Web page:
[Aims] Foreign direct investment (FDI) has become essential to global economic development, with FDI flows exceeding US$1.5 trillion in 2012 (UNCTAD 2012). Australia’s treaty making practice, especially its current policy with respect to investor state dispute settlement (ISDS), may be sub-optimal, in that it is not entirely based on sound economic cost-benefit data and supporting econo-legal research. Australia can potentially increase its share of the global FDI pool by adopting a more efficient approach to formulating policy with respect to ISDS.
This project aims to develop a key policy framework and devise salient institutional structures and processes that take account of two competing pursuits: the cost-benefit advantages of promoting Australia as an FDI destination; and the need to ensure that these advantages are considered in light of competing policy objectives that are not explicated exclusively on economic grounds (as explained in the Background section). This project is valuable and innovative because it identifies significant gaps in the current Australian policy framework and uses interdisciplinary research to address them.
The overall purpose is to ensure that Australia attains its optimal share of the global FDI market in the context of competing policy objectives. As such, the project will evaluate the economic and legal risks associated with the Australian Government’s current policy on ISDS through multidisciplinary research, namely econometric modeling, empirical research through stakeholder surveys and interviews, as well as critical analysis of case law, treaties and regulatory approaches. The general aim is to identify optimal methods of investor-state dispute prevention, avoidance and resolution that efficiently cater to inbound and outbound investors as well as Australia as a whole. The specific purposes therefore are: (1) to investigate policies that underpin Australia’s approach to negotiating international investment treaties, with particular emphasis on its policies on avoiding, managing and resolving investment disputes; (2) to identify and analyse links between these policies and the investment practices of both inbound and outbound investors; and (3) to propose recommendations on alternative approaches to investment policy, so that, through a carefully framed cost-benefit analysis, Australia can retain appropriate sovereignty over public policy issues (such as health and the environment) while promoting a positive economic climate for investment inflows and outflows.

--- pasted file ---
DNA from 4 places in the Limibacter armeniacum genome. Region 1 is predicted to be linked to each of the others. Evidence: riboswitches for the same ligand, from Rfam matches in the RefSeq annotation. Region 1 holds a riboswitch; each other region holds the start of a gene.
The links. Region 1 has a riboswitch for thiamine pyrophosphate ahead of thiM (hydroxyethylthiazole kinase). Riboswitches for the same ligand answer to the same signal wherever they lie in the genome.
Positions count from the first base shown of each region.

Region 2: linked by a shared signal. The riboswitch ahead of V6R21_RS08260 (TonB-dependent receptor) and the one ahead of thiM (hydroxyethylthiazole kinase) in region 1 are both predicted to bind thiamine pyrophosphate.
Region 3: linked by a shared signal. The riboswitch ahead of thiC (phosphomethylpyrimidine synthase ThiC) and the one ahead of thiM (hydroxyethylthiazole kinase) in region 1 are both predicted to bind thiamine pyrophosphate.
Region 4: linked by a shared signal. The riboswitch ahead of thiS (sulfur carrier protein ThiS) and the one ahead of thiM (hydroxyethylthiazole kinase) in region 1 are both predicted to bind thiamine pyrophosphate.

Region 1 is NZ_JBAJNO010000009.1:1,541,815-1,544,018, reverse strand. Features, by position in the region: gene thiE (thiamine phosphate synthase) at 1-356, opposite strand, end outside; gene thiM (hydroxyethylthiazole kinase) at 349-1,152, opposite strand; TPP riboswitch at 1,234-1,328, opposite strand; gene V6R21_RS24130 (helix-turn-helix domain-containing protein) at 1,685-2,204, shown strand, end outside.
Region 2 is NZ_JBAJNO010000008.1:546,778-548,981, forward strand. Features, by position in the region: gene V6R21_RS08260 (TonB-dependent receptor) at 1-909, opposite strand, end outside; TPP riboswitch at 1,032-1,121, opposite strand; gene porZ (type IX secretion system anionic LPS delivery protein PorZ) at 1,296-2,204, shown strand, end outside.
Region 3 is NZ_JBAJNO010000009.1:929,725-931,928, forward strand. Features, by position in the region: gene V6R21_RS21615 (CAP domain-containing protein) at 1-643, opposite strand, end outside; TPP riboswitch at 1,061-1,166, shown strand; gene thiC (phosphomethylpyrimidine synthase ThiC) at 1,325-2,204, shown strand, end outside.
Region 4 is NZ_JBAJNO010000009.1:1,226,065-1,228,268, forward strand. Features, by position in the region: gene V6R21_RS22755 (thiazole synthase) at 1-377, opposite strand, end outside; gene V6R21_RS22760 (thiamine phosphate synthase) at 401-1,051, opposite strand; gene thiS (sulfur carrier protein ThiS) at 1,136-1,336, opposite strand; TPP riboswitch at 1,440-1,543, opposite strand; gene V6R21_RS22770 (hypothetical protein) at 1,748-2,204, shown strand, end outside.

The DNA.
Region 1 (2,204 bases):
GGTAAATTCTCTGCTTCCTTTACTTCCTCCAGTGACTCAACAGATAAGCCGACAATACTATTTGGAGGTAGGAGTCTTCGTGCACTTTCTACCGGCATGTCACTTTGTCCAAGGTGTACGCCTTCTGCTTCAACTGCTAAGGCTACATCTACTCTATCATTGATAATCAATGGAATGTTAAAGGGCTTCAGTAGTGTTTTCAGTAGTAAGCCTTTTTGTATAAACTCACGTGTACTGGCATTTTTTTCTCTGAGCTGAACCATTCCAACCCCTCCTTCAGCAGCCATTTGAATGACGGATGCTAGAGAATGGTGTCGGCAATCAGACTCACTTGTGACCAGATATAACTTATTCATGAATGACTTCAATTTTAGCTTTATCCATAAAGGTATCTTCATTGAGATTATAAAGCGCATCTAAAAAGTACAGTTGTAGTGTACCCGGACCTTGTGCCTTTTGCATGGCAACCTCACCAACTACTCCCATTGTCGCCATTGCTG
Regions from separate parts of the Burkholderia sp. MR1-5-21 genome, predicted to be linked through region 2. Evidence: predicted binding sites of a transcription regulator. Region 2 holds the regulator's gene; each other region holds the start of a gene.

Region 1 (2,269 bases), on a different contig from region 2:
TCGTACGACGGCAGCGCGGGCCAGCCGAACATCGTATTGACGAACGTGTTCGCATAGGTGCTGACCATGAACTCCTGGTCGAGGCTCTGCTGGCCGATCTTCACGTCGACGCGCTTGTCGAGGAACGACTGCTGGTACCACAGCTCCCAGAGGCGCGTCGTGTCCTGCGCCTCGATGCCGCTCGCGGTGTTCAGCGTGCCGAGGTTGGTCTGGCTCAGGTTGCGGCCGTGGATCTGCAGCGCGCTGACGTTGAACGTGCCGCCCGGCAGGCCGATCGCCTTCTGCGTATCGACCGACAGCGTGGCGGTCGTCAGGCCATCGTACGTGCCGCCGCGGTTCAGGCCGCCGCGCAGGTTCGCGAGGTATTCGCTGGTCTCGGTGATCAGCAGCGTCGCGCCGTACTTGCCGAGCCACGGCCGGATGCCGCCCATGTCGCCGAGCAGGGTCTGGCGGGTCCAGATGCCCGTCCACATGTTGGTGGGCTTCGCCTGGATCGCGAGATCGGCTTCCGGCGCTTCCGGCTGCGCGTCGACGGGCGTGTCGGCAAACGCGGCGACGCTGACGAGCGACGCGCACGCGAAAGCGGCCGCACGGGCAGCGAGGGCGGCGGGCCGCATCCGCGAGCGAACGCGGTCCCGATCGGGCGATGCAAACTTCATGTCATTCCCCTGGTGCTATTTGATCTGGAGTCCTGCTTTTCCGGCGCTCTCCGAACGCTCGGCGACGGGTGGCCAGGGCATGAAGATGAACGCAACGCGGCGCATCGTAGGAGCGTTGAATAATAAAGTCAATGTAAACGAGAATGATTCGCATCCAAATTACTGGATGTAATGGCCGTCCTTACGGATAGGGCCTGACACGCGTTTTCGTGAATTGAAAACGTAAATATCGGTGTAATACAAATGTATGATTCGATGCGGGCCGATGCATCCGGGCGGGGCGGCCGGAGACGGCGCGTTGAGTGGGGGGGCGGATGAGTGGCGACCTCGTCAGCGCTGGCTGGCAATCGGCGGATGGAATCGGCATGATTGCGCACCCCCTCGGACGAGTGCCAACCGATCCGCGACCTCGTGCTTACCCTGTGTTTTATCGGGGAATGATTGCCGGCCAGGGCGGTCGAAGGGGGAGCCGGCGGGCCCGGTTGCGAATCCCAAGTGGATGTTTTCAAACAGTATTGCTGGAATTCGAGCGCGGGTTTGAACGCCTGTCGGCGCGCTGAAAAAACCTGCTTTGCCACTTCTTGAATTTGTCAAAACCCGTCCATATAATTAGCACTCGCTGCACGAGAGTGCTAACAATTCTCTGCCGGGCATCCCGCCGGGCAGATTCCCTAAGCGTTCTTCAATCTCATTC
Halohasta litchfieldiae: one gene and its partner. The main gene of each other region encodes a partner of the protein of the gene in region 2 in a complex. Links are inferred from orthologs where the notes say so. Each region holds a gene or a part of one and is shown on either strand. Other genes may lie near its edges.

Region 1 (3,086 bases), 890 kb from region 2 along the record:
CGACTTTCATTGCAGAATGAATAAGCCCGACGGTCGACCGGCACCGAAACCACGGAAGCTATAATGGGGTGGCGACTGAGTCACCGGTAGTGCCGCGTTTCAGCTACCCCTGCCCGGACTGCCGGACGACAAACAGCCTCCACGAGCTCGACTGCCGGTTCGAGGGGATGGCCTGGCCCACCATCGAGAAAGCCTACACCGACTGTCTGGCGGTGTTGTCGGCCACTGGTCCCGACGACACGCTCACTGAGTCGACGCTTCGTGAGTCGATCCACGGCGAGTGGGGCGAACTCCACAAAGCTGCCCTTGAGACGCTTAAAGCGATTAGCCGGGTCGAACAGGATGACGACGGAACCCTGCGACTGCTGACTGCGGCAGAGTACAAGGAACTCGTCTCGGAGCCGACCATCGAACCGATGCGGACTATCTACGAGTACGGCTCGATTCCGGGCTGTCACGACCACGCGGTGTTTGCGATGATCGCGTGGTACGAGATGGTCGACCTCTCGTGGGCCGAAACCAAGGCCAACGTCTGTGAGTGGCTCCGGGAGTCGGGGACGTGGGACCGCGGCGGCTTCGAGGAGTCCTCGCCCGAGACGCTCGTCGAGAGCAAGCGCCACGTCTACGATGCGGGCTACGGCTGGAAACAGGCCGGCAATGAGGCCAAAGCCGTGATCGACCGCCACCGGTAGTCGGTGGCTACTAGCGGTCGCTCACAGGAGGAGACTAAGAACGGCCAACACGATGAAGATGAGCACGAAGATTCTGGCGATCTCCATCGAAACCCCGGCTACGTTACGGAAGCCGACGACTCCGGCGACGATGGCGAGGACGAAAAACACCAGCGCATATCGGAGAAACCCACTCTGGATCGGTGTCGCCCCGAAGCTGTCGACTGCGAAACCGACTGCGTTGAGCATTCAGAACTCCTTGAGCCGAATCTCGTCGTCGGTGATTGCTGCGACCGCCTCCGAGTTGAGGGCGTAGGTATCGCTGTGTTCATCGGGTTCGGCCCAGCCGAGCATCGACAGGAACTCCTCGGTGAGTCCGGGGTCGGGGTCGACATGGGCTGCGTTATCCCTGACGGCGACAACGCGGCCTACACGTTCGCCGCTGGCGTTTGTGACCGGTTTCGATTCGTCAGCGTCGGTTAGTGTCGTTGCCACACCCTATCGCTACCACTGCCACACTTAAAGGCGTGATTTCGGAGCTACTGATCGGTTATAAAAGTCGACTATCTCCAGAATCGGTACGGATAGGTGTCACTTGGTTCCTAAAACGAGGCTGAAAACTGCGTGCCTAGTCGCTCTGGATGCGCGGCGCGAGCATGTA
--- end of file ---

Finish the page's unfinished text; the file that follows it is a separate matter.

As well as semester-length exchange opportunities, such as those described by Ganesh Vaheisvaran (presently at Yonsei University in Korea), Sydney Law School has already started to meet the challenge of ‘Australia in the Asian Century‘ by developing short-term offshore courses in various Asian countries.
Jenny Han, a final-year LLB student with a BA (Hons) in Japanese Studies, first reports below on two experiences in Japan. The Kyoto/Tokyo Seminars in Japanese Law are offered for credit to LLB/JD and Masters students over 10 days every February, to Japanese, Australian and other international students. Participation in the INC negotiation and arbitration competition in Tokyo usually attracts course credit (within the ‘International Moot’ LLB/JD unit), although Sydney Law School is moving towards fielding a team every two years (recommencing in the December 2015 moot). We are very grateful for financial supporters of these opportunities for closer engagement with Japan, especially Mr Akira Kawamura (LLM 1979, former President of the International Bar Association) and Mitsui Matsushima Australia Pty Ltd.